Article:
An Entity Observes All Things is 152 pages of perfect bound science fiction short stories, some of which have been published previously as mini comics (including New Physics, a review of which you can find here). The collection uses a limited color palette; each story uses 3-4 tones, mostly block primary colors, with some lavender and fuchsia mixed in for good measure.

Despite the collection’s futuristic leanings, Brown’s An Entity Observes All Things is a collection of comics that exists in the now. Science fiction as a genre has the tendency to critique the time in which it is written. Brown follows in that vein. The problems the characters face are classic 21st century – public anxiety, use of social media, boredom at work, even podcasting play a large part in the storytelling.  Brown is also interested accessing  some of the complexities of the human condition – we see him use time travel in one story as a way to explore both regret and personal guilt while in another time travel represents personal separation in loving partnerships.

While many of the stories are fun or funny (sometimes darkly so) the strongest stories in An Entity Observes All Things are the ones in which Brown allows his characters to breathe. “Travel,” a comic about anxiety, proves to be one of the most resonant in the book. We spend a lot of time with the main character, and despite the fantastic shit that is happening all around him, the depth of his inability to interface with the outside world is striking.

Compared to Brown’s previous comics, An Entity Observes All Things seems much tighter. Brown continues to refine his style with dense geometric line and blocky design. I noticed in this collection the use of screen tone as a fill shade, something I don’t remember seeing in previous work; the technique feels like a natural extension of Brown’s current style.  

An Entity Observes All Things is a great introduction of Box Brown’s comics, and pushes previously out of print work to a more durable format. An Entity Observes All Things gives new readers a chance to sample Brown’s sense of humor and cartooning before jumping into other his longer work.  And as a collection of short science fiction stories, Brown has found the right mixture of present and future to create engaging science fiction.


Box Brown (tumblr: boxbrowncomics) is cartoonist and publisher with Retrofit Comics (tumblr: retrofitcomics) His recent graphic novel, Andre the Giant: Life and Legend, a biography of the legendary wrestler, was published by firstsecondbooks

Tokyo Ghoul Re Chapter 39

I really feel like this chapter conveyed more emotion than many of the previous ones.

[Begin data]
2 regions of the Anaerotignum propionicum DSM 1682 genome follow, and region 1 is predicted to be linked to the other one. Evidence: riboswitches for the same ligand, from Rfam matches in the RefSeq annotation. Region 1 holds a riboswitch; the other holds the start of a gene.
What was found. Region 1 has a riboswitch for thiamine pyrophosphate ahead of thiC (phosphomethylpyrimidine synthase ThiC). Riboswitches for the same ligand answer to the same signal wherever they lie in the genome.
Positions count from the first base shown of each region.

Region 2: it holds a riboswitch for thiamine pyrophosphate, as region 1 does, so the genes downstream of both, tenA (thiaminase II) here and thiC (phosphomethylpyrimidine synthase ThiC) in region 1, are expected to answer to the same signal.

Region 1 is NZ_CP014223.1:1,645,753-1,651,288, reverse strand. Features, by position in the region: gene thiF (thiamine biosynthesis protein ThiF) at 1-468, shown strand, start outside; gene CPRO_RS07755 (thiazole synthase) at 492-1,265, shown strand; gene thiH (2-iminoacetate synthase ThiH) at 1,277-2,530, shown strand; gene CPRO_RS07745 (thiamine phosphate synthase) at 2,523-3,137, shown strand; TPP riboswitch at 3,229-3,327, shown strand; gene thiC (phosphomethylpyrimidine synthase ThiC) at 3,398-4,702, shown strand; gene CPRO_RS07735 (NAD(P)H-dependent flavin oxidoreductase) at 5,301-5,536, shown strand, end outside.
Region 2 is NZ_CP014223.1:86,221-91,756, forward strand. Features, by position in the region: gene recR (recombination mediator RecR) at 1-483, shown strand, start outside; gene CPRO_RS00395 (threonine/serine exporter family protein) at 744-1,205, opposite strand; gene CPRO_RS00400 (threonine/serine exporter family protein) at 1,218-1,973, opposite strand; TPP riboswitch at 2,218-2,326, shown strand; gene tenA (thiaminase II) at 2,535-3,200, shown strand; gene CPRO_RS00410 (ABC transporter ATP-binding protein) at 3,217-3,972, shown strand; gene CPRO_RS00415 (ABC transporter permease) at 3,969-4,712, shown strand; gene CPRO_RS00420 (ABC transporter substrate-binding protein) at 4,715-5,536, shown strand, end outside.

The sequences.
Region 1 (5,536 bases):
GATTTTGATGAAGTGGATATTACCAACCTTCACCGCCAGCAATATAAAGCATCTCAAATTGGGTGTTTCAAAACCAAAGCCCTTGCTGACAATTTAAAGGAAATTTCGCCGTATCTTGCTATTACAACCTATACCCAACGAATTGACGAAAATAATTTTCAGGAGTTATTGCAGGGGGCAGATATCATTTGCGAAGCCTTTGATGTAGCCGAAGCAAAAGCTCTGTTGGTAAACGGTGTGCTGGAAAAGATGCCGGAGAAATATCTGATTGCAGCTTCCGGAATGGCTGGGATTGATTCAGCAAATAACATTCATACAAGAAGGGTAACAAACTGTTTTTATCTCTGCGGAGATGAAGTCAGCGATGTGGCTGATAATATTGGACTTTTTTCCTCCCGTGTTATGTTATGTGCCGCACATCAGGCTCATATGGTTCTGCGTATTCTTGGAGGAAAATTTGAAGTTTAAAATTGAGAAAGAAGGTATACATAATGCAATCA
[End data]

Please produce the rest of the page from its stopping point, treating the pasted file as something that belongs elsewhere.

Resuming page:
Starting off, Kijima says that he doesn’t value his life as much because he isn’t beautiful. Even as a cruel torturer, this really shows his lack of self-confidence. He really is still human and how others view him affects him.
Then there’s the public reacting to the video. The public realizes that the CCG does that stuff and at the same time the readers do as well. The CCG is horrifying and few people seem to mind.
Haise definitely cares about the video and is upset by him. Shirazu’s response somewhat reveals his perspective. He’s in the middle of doubting both his previous views and Haise’s views. It’s this morally gray area that can really affect people.
Tsukiyama is looking so much better, even better than he originally looked. Kaneki’s life really has so much affect on his wellbeing. However, he’s still mentally just as bad. His health is only physical. This makes me think that Kaneki’s hair turning back to black is only physical as well. His memories won’t return just from that.
We get a glimpse into what is possibly Eto’s life and we get more background information on Chie.
This chapter really elaborates the theme of the whole story. Everyone is just a person, whether they are human or ghoul. There is a difference between who someone is mentally and who someone is physically.


Here’s a short review or something on season 2 of Bojack Horseman!

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Return to Hadron

Doom - 2015 - by Matt Powell aka “cannonball”

The C.E.R.N. facility tore open a gateway to Hell (ConC.E.R.Ned). The one marine they sent in didn’t come back, and the madness isn’t over yet. Time for a second try.

ConC.E.R.Ned was an interesting original Doom megaWAD published in 2013. The first episode was far and away not my favorite, so it’s cool that the author went back to the source and tried his hand at a remake / remodel. Return to Hadron is a challenging romp through the familiar yet different facilities at the C.E.R.N. complex, with an omnipresent green glow. It’s still weighted toward wide-open spaces that give the player room to maneuver, but Powell is far more canny about making the player surf through crowds. Return to Hadron is pretty fuckin’ cool; if you like slaying demons in techbases, give it a shot.